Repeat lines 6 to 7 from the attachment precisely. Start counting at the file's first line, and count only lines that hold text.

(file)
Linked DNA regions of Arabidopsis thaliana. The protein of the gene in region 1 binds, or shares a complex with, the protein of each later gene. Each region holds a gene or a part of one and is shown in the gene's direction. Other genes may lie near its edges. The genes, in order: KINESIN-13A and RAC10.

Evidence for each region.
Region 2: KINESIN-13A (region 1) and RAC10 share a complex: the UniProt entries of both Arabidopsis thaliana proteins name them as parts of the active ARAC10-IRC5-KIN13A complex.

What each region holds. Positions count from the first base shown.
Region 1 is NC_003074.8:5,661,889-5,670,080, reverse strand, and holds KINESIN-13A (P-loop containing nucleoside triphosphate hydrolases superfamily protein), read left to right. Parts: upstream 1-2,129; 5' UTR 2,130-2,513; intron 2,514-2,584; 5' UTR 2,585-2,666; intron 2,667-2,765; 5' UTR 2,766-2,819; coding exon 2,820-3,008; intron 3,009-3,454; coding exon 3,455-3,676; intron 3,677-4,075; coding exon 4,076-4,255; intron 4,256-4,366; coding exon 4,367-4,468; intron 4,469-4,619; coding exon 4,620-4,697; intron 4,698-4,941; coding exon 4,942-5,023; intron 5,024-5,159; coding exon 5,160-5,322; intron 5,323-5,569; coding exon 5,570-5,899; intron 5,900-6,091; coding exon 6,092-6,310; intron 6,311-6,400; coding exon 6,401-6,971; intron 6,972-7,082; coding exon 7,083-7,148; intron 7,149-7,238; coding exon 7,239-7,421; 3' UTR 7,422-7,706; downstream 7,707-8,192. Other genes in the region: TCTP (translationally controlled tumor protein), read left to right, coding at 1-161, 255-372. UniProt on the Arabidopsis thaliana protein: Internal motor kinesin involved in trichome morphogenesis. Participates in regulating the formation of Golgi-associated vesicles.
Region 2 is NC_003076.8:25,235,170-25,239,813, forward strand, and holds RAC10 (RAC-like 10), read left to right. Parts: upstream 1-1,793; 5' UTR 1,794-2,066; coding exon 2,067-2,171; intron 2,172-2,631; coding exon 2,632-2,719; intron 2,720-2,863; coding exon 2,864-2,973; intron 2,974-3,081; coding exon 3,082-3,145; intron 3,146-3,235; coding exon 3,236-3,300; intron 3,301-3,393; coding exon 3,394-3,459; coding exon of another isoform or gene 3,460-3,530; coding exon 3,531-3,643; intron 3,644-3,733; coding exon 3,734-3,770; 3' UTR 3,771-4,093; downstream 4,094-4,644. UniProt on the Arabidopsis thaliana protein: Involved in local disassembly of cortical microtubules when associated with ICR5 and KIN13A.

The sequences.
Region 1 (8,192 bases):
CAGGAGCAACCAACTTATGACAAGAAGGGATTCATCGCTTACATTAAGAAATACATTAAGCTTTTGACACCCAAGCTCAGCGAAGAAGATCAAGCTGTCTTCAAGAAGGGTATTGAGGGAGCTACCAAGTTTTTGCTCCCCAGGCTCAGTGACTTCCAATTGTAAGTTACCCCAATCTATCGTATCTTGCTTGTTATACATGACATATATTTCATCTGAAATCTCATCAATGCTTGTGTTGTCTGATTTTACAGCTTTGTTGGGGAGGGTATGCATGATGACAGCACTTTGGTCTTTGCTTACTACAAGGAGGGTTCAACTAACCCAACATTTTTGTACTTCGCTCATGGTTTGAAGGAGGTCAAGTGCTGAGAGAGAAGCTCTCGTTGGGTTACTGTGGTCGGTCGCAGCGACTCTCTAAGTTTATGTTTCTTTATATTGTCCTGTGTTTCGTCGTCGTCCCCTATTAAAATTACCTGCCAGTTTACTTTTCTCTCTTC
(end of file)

Region 2 is NC_003076.8:25,235,170-25,239,813, forward strand, and holds RAC10 (RAC-like 10), read left to right. Parts: upstream 1-1,793; 5' UTR 1,794-2,066; coding exon 2,067-2,171; intron 2,172-2,631; coding exon 2,632-2,719; intron 2,720-2,863; coding exon 2,864-2,973; intron 2,974-3,081; coding exon 3,082-3,145; intron 3,146-3,235; coding exon 3,236-3,300; intron 3,301-3,393; coding exon 3,394-3,459; coding exon of another isoform or gene 3,460-3,530; coding exon 3,531-3,643; intron 3,644-3,733; coding exon 3,734-3,770; 3' UTR 3,771-4,093; downstream 4,094-4,644. UniProt on the Arabidopsis thaliana protein: Involved in local disassembly of cortical microtubules when associated with ICR5 and KIN13A.

The sequences.